That provision specifies that an importing WTO member may use a methodology that is not based on a strict comparison with domestic prices and costs in China to determine normal value in an AD case, if producers of a given product under investigation cannot clearly show that market economy conditions prevail in their industry.

The question that is now being debated is whether Section 15(d) automatically ends the possibility of using a non-market economy methodology to China or if it can still be applied if petitioners can show that market conditions do not prevail for producers of the product under investigation.

As stated above, Hilary Clinton is under enormous pressure to be tough on China. On February 12th,The American Iron and Steel Industry made it clear that it wants China’s non-market economy status in antidumping cases to be at the forefront of the public debate.  Thus Thomas Gibson, AISI president and CEO, stated:

“We want to keep the issue in front of decision makers and in the public debate because there will be a new government a year from now. “

He further stated that the Obama administration has not shown any sign that it is considering treating China as a market economy in AD cases as a result of an expiring provision in the country’s accession protocol to the World Trade Organization. As Gibson further stated:

“We have not heard anyone in the administration say that they agree with China’s assertion that it is to be given market economy status automatically at the end of the year. I think the administration has heard our concerns.”

Deputy U.S. Trade Representative Michael Punke also reportedly stated in early February in Geneva that there was little administration interest in treating China as a market economy:

“The issue of China’s status is not automatic. The mere change of date at the end of the year does not automatically result in a change of status for China.”

Other US government officials have informally conceded that the administration has arrived at the conclusion that no automatic change of U.S. AD methodology is needed, a position clearly articulated by the Commerce Department.

In the attached February 24, 2016 statement to the US China Economic and Security Review Commission, HUFBAUER STATE, however, Gary Clyde Hufbauer, a well-known international trade expert at the Peterson Institute for International Economics, made the opposite argument noting first that the following countries have granted China market economy status in antidumping cases: New Zealand, Singapore, Malaysia and Australia. Hufbauer went on to state:

Some lawyers read the text differently. While they agree that Article 15(a)(ii) effectively disappears on December 11, 2016, they do not agree that the Protocol confines WTO members to a binary choice between MES (strict comparison of export prices with Chinese prices or costs) and NME (comparison with surrogate prices or costs). They point to the opening language in Article 15(a), which states:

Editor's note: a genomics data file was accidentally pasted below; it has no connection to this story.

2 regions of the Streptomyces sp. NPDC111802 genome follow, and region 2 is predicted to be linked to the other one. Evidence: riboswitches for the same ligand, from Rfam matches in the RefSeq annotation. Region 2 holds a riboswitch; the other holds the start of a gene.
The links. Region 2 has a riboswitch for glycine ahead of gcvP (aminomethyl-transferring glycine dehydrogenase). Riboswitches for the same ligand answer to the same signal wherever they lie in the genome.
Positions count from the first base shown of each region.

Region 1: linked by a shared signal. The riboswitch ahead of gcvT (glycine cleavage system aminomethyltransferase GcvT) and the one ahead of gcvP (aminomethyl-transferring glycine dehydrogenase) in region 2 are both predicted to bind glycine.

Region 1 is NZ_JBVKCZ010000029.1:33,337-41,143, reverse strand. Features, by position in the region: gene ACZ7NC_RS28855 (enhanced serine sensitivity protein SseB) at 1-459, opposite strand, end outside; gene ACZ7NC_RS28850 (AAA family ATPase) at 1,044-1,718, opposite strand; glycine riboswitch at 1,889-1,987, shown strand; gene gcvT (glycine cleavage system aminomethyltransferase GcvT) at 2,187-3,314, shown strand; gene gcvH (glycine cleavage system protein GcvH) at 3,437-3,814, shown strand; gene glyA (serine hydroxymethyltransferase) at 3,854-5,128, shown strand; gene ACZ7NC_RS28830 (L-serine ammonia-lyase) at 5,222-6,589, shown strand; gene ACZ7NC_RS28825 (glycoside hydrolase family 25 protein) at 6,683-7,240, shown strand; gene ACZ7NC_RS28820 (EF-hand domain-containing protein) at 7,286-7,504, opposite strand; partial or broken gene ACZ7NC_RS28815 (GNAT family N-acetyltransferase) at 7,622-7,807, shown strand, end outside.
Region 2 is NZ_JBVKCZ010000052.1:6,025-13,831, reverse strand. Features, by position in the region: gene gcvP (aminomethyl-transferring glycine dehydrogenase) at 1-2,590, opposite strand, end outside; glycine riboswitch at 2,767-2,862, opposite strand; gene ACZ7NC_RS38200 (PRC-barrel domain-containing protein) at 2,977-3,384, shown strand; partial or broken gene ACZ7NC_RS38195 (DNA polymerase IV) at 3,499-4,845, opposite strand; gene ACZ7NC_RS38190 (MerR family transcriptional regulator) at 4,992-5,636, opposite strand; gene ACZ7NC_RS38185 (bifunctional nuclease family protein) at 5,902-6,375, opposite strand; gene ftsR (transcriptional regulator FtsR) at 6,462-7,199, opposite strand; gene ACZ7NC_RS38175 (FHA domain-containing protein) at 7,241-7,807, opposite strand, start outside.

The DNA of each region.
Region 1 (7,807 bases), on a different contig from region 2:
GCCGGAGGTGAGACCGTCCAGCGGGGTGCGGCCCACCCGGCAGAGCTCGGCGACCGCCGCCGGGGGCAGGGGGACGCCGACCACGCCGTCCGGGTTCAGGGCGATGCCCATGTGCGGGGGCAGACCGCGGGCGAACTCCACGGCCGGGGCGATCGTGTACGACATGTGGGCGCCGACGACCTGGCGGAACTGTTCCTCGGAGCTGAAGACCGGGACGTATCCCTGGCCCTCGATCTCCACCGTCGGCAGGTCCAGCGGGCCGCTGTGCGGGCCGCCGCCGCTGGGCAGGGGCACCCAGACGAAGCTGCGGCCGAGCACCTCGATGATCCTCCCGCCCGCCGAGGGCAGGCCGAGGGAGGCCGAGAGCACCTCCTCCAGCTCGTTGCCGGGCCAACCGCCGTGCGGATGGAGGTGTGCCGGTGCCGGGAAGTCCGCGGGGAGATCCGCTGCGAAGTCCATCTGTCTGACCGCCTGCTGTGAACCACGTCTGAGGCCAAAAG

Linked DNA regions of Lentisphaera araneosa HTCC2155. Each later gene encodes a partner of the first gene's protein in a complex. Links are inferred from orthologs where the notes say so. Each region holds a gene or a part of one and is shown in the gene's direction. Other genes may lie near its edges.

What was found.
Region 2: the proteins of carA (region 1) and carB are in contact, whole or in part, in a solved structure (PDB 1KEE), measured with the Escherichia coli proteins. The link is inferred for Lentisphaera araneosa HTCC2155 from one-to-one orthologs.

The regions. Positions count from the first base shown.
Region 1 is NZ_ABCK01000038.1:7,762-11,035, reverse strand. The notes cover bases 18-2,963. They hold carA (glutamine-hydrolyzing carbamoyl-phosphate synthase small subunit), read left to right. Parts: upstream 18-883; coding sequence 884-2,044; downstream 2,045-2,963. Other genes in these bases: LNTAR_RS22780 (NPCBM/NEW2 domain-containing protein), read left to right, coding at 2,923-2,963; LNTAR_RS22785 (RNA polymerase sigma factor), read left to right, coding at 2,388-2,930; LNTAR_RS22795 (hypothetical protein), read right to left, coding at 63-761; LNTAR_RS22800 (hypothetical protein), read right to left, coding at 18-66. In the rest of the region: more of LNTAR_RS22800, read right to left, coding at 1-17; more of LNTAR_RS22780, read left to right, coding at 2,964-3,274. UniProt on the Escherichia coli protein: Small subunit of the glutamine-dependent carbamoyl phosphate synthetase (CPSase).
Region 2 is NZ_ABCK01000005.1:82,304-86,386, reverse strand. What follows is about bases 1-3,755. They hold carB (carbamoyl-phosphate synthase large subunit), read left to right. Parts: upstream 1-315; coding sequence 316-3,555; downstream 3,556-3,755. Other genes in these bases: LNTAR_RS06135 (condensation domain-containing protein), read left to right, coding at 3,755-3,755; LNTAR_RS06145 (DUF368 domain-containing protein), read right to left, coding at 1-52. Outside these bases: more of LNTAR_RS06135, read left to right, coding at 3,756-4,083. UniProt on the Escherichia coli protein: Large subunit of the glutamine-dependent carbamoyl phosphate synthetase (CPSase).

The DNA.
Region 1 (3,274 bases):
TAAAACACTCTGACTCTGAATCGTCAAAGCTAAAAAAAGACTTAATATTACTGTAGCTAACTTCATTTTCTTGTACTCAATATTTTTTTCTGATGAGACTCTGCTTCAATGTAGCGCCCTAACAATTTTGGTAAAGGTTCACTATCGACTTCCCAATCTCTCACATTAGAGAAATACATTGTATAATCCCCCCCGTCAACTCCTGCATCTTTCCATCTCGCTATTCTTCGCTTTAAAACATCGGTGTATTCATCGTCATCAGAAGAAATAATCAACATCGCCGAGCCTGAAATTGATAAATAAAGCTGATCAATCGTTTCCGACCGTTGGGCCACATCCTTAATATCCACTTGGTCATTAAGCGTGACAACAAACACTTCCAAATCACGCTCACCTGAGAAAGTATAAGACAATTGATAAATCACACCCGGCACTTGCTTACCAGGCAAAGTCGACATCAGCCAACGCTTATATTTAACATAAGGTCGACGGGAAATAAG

…the importing WTO member shall use either Chinese prices or costs for the industry under investigation or a methodology that is not based on a strict comparison with domestic prices or costs in China….

To be sure, under Article 15(d), the whole of Article 15(a) disappears:

Once China has established, under the national law of the importing WTO Member, that it is a market economy, the provisions of subparagraph (a) shall be terminated….

The United States might well argue, come December 11, 2016, that China has not established that it has become, in all important respects, a market economy. The Commerce Department could modify its current surrogate practices and instead use a “mix-and-match” approach—claiming on a case-by-case basis that some Chinese prices or costs reflect market conditions and others do not. For the prices or costs that do not reflect market conditions, the Commerce Department could use surrogate prices or costs. This seems most likely in industries, such as steel, dominated by state-owned enterprises, with large losses financed by state-controlled banks.

Whether the United States takes a “mix-and-match” approach, rather than granting China blanket market economy status, will turn primarily on policy considerations, not legal parsing. The policy decision may reflect the general atmosphere of commercial relations with China late in 2016, including the evolution of the renminbi exchange rate (manipulated devaluation would inspire a harder line) and the outcome of US-China bilateral investment treaty (BIT) negotiations (success would have the opposite effect).

Assuming the United States adopts a “mix-and-match” approach, the stage will be set for China to initiate WTO litigation. In this scenario, the year 2018 seems the earliest date for a final decision by the WTO Appellate Body. My guess is that the Appellate Body would rule against the “mix-and-match” approach. Even so, China would not receive retroactive refunds for antidumping duties collected prior to the ruling.